My wife has been preparing for a few months to participate in a big choir that was performing at the College of the Canyons in a program called "And They Called Him Jesus". It was a public event intended to celebrate the Christmas season, and also to demonstrate to some of the doubters in the area that members of The Church of Jesus Christ of Latter-Day Saints are indeed Christians.
The program consisted of arrangements of typical Christmas hymns, such as "O Little Town of Bethlehem", "O Come, O Come Emmanuel", and "Oh Come All Ye Faithful" and other Christmas songs that don't start with "o". There was a choir with over 180 volunteers from the two stakes in the Santa Clarita Valley, and a full, professional orchestra. The music was orchestrated and conducted by Alan Williams, a true professional who does film and television scores, and who also happens to be a local bishop.
Tickets ranged in price from $10 to $39. I bought a cheap seat (barely before they were gone!) and sat in the nosebleed session last night. It was a great experience. I loved watching my wife down in the choir. She seemed truly and honestly joyous to be there. She doesn't get the chance to sing in a choir very often since she's both the ward and the stake choir director. For her to have the opportunity to be directed by a professional in such a large choir was something she appreciated.
The performance went very well. The men were completely not together during one section of "The First Noel", and the sopranos came in two measures too early in "Silent Night", but aside from those two noticeable glitches, it was really quite good.
Watching the conductor himself was a treat. He owned that stage. I'd never really seen anybody conduct like he did. Also, I quite enjoyed watching the drummer. Yes, the drummer. He was nothing short of mesmerizing as he kept the tempo for the whole thing using drums that were bigger than my children and sounded extraordinary. I found myself wishing to hear "The Little Drummer Boy" just so he could shine, but it wasn't to be.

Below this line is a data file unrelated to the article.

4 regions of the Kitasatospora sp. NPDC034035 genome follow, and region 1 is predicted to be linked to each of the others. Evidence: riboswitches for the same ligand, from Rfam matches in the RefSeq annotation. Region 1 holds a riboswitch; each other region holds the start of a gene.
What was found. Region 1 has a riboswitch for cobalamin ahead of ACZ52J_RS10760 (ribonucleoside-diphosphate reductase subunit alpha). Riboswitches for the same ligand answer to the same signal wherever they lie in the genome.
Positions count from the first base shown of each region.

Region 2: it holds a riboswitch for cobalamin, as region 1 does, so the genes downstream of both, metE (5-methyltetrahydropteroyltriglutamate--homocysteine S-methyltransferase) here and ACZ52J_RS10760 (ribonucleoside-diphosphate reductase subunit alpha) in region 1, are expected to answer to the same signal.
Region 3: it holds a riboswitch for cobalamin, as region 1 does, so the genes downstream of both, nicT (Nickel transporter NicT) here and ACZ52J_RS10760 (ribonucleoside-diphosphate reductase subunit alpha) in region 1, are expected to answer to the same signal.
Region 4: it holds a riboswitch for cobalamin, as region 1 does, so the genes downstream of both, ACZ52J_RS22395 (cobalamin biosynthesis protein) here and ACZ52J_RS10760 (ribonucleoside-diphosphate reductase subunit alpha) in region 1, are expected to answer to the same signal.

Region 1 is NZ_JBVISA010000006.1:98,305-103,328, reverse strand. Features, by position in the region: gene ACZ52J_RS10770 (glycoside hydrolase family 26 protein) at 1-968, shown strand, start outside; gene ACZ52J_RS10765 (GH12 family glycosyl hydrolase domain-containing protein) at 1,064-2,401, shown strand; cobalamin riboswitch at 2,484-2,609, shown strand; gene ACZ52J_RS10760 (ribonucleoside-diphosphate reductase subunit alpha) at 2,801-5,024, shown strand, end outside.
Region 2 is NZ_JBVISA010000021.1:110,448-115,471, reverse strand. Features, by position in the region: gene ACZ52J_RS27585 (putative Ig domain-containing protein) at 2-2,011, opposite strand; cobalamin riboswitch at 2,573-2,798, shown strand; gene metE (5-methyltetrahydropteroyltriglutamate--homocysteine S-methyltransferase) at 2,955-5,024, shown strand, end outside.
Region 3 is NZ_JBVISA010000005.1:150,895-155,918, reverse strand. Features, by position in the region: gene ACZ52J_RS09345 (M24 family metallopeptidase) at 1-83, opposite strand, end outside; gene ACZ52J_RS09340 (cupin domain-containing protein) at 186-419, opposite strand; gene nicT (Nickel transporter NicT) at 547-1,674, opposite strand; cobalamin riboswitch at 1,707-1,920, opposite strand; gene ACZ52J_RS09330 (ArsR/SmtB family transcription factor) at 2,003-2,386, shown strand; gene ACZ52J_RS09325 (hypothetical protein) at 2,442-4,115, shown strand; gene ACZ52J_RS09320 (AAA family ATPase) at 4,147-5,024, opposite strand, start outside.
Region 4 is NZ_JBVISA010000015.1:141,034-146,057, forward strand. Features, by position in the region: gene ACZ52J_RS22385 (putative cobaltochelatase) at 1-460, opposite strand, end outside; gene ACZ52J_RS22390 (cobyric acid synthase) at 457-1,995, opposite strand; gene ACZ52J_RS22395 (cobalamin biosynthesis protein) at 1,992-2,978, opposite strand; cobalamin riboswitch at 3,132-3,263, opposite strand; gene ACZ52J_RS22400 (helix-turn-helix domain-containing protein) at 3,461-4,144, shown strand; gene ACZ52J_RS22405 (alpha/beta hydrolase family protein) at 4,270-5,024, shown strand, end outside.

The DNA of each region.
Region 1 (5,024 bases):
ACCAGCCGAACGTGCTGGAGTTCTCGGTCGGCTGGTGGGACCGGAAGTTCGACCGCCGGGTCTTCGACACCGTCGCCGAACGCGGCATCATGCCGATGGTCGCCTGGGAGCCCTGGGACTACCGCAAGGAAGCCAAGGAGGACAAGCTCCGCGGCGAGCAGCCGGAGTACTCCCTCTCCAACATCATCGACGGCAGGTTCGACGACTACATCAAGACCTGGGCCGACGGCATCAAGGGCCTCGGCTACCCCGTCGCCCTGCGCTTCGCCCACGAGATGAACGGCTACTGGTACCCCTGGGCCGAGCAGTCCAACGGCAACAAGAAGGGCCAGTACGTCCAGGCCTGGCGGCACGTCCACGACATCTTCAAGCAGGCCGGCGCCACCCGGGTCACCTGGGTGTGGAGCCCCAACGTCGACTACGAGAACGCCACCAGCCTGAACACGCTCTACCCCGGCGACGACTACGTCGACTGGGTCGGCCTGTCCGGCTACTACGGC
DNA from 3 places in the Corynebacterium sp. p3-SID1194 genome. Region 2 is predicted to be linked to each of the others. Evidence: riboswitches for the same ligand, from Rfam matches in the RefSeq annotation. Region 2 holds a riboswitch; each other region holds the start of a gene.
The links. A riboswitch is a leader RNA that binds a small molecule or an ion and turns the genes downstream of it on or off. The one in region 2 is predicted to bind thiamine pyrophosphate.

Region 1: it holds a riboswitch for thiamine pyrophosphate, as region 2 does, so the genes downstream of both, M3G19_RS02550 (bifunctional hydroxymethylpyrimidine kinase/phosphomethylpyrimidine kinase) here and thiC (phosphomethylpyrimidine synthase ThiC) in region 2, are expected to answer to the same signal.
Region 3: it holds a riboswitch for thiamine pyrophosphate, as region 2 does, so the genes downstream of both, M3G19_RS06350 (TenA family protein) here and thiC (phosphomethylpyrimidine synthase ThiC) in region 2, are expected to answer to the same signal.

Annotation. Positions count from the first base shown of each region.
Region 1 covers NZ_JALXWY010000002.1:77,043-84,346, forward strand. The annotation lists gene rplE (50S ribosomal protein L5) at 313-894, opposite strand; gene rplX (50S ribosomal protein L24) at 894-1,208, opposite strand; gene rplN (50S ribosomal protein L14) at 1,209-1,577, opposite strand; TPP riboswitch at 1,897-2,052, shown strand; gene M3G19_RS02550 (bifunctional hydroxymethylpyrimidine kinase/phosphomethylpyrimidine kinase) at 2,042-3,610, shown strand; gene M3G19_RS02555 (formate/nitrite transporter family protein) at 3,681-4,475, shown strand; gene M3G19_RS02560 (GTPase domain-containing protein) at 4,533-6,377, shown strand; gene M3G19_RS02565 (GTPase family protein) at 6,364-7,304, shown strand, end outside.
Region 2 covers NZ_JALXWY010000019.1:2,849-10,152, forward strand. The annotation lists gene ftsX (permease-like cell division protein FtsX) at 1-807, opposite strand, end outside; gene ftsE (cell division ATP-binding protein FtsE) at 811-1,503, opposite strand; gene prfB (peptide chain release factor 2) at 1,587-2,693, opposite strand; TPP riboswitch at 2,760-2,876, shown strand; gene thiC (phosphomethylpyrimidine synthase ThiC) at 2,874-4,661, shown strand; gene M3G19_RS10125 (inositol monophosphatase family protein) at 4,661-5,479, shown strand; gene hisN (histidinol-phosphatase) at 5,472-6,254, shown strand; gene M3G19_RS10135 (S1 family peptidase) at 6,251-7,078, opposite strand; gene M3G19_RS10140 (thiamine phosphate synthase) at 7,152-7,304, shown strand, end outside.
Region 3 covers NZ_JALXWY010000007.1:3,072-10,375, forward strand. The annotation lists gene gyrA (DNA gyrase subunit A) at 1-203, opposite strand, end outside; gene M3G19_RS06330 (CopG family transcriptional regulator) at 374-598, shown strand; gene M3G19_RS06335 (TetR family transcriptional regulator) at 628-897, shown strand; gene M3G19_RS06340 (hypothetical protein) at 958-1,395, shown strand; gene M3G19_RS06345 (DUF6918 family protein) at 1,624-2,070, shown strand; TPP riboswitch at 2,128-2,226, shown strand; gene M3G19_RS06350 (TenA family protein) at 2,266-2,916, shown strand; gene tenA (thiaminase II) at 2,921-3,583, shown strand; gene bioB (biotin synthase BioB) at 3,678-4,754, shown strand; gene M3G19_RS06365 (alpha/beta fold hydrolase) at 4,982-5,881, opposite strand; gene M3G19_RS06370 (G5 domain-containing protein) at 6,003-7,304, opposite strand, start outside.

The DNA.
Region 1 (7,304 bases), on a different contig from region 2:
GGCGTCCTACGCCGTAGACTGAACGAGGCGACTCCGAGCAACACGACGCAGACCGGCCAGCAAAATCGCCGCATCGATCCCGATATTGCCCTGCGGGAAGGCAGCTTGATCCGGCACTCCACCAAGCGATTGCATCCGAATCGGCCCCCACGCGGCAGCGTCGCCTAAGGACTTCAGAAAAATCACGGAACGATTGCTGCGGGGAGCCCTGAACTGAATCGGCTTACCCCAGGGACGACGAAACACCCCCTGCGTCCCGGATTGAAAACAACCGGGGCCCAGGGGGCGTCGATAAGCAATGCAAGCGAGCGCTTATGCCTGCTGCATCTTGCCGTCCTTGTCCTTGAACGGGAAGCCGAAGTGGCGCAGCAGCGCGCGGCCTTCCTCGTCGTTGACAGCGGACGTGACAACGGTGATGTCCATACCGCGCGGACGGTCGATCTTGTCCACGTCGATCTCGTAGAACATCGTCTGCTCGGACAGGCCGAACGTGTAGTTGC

I have to be perfectly honest, though, about something. When the "final" song was played, the conductor turned around, bowed, then headed off stage as everybody stood and clapped. He then returned seconds later with a feigned "Oh, if we must" attitude and turned to the choir and orchestra and they performed one last number. To me, the whole production of him walking off stage to be called back on to perform a number that everybody clearly was expecting was nothing short of absurd. I mentioned this to my wife, and she tried to explain that it was just a normal thing. Since I'm somewhat acultural, I'll have to accept that, but it still seemed disingenuous.
During the performance, they did have a few voice-overs and video clips that they played on the big screen above the orchestra. They showed scenes from church videos that depict the birth of the Savior and related events, and they were well-done and flowed with the production fairly well. The transition from one number to another didn't go smoothly in some cases, but it was a fine addition that added good ambiance to the performance.
All told, it was really quite an enjoyable evening. My wife gets to go and perform two more times tonight. She is excited about that, but dreads having to be on her feet for so long ... twice! I'm so happy that she has the opportunity to do this. One of her dreams is to someday be part of the Mormon Tabernacle Choir, but my career being what it is, there's absolutely no way we could live in Utah to make that possible. Nevertheless, hopefully last night's experience gave her some little taste of what that dream-fulfilled might be like. She clearly fits the part.
The first moments of silence.
7 hours ago